Given that the UK has one of the least generous state pensions, coupled with an ever increasing retirement age, many people need to rely on a private pension provision to maintain the standard of living they enjoyed during their working years.
Furthermore, as both partners in a married couple may be planning to rely on one person’s private pension during retirement, it is important to ensure that this is possible even if the relationship breaks down – especially as an increasing number of divorcing couples are now in their 60s.
On divorce, the following three methods are currently available to divide the pension income between the two partners:
- Offsetting considers the pension along with all the other matrimonial assets, and may result in one spouse receiving, for example, the family property to balance out the other’s future pension income. However, as this does not compare like with like, the benefits of retaining the home might, in the future, be outweighed by the need for income in retirement.
- Earmarking or attachment orders enable a spouse to receive part of the pension, lump sum or death benefits when the pension owner retires or dies. This could cause problems for younger couples due to the delay between divorce and the benefits being received.
- Pension sharing, which is available to people divorcing after 1st December 2000, divides the pension between the couple. The benefitting spouse can then transfer their share to another pension scheme or, depending on the scheme rules, keep it within the existing one.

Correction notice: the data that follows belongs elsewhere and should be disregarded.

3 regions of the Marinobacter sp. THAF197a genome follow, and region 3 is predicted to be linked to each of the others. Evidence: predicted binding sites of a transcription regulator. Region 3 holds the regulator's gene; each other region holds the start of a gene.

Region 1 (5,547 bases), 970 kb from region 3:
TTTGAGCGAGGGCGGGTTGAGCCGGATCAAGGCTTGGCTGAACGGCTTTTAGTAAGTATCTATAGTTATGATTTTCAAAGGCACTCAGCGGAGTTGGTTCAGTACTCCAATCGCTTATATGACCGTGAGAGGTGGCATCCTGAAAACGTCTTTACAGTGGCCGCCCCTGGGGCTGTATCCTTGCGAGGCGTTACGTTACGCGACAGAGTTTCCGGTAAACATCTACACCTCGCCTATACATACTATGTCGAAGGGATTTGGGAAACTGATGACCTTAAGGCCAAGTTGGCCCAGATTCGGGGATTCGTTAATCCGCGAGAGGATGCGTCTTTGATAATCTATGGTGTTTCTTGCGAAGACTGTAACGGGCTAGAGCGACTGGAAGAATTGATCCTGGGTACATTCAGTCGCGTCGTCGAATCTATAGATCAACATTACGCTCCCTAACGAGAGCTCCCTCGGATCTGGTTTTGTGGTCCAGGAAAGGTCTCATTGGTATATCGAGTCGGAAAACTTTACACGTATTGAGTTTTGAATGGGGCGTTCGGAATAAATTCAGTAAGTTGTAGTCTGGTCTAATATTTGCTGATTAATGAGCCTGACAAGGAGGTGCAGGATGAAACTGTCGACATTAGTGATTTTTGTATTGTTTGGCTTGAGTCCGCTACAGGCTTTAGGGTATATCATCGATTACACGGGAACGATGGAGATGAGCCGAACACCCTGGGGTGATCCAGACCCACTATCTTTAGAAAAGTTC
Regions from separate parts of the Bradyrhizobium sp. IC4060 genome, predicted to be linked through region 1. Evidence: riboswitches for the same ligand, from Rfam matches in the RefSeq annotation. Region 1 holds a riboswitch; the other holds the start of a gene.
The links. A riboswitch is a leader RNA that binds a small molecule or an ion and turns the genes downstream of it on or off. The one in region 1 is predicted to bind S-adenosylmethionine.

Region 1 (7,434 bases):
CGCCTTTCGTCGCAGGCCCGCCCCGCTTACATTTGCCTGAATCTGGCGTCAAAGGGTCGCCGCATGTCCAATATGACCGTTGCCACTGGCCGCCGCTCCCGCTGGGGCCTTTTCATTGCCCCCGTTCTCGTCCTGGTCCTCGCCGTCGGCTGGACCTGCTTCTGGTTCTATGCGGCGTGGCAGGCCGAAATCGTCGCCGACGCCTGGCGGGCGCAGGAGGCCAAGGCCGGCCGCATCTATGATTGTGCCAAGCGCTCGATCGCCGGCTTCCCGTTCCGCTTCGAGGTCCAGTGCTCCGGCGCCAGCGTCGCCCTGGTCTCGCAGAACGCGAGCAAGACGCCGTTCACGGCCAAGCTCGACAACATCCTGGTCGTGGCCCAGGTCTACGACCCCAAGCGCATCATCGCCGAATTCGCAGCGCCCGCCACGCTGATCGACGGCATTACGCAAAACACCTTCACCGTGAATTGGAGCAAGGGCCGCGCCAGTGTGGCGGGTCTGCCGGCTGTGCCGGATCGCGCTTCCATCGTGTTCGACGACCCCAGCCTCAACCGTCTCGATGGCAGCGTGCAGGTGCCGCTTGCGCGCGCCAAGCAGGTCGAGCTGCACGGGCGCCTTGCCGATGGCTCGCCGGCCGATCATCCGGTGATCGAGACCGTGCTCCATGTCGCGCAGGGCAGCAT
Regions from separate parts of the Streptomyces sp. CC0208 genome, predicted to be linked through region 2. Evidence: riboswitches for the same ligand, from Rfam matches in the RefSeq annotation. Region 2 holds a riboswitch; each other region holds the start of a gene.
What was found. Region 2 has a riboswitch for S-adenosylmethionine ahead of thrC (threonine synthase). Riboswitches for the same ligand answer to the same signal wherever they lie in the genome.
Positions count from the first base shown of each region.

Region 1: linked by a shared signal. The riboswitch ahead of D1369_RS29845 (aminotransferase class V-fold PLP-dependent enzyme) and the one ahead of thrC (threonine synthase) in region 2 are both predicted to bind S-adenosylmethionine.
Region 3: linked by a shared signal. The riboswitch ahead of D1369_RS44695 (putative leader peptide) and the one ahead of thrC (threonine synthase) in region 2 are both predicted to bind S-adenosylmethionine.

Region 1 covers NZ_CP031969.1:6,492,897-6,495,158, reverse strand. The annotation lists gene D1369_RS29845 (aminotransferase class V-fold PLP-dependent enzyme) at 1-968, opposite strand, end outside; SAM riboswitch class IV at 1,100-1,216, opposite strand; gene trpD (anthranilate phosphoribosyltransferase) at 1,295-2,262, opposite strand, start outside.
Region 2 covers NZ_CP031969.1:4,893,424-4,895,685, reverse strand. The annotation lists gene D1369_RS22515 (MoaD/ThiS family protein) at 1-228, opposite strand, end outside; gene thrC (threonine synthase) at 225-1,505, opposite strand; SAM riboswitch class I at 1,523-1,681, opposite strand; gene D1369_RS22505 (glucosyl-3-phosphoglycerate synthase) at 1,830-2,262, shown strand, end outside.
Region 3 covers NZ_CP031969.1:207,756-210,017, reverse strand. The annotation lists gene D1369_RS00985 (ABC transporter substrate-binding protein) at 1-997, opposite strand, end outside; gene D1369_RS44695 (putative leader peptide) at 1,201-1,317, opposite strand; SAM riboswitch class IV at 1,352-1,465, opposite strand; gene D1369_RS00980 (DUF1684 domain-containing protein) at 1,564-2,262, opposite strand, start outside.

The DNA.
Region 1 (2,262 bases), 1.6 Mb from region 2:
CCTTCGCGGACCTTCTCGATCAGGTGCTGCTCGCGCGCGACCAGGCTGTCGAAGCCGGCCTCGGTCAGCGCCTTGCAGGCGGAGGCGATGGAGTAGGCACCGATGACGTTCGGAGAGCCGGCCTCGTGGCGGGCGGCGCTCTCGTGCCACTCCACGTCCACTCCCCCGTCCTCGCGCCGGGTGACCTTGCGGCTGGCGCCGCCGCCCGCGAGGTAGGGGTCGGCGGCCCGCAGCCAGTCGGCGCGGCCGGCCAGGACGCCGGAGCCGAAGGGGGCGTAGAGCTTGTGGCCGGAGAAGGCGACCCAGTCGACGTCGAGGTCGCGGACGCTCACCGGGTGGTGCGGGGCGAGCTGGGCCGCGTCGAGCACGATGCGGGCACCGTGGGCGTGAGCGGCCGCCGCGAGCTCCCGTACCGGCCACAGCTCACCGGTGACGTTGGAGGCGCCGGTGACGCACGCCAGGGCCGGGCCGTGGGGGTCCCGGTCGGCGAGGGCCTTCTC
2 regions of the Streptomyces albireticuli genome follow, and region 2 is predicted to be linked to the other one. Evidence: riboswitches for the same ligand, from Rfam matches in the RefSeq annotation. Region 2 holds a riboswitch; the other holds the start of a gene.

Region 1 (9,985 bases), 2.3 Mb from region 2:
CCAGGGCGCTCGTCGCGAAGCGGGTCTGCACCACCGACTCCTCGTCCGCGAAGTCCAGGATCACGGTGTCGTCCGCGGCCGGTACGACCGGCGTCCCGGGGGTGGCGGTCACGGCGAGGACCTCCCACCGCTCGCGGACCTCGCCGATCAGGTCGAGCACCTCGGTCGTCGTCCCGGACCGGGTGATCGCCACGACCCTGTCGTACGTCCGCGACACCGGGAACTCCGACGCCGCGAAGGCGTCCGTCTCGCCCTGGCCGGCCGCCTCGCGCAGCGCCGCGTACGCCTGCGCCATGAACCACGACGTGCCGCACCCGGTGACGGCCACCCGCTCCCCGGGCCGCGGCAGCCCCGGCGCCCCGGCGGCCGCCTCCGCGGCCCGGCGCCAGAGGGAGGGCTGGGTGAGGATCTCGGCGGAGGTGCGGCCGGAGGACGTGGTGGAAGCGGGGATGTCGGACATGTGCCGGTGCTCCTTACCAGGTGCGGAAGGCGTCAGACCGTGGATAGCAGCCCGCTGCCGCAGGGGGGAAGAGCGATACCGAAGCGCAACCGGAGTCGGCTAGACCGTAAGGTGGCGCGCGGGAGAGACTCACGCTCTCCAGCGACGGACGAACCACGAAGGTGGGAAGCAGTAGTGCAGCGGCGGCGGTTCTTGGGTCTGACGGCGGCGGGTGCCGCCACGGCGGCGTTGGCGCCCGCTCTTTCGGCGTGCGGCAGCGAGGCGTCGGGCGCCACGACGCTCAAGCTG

Each of these options has their advantages and disadvantages, and it is important to have an accurate valuation of the pension when considering the best way forward – and therein lies another set of potential problems.
Requesting a valuation from the pension provider will usually result in a cash equivalent value (CEV) being provided. However, given the different methods used to calculate the CEV, as well as the potential impact of the date the calculation is prepared to, these may not accurately reflect the actual benefits available.
As a result, thousands of couples may have had their pension income significantly undervalued.
Consequently, it is essential that divorcing couples seek expert advice. Often it is advisable to have a pension report prepared by an actuary – who will review the options available and how they would impact on each partner – and especially in the case of public sector final salary pension schemes.
One final point to consider is that while such schemes are underwritten by the government, and therefore gold-plated, the same is not true for private sector pensions, which run the risk of going bust and ending up in the pension protection fund. This level of risk may, therefore, need to be factored into the settlement.
At Palmers Solicitors, we are highly experienced in advising clients on all areas of family law, including financial settlements on divorce. For more information, please visit our website or contact one of our fee earners.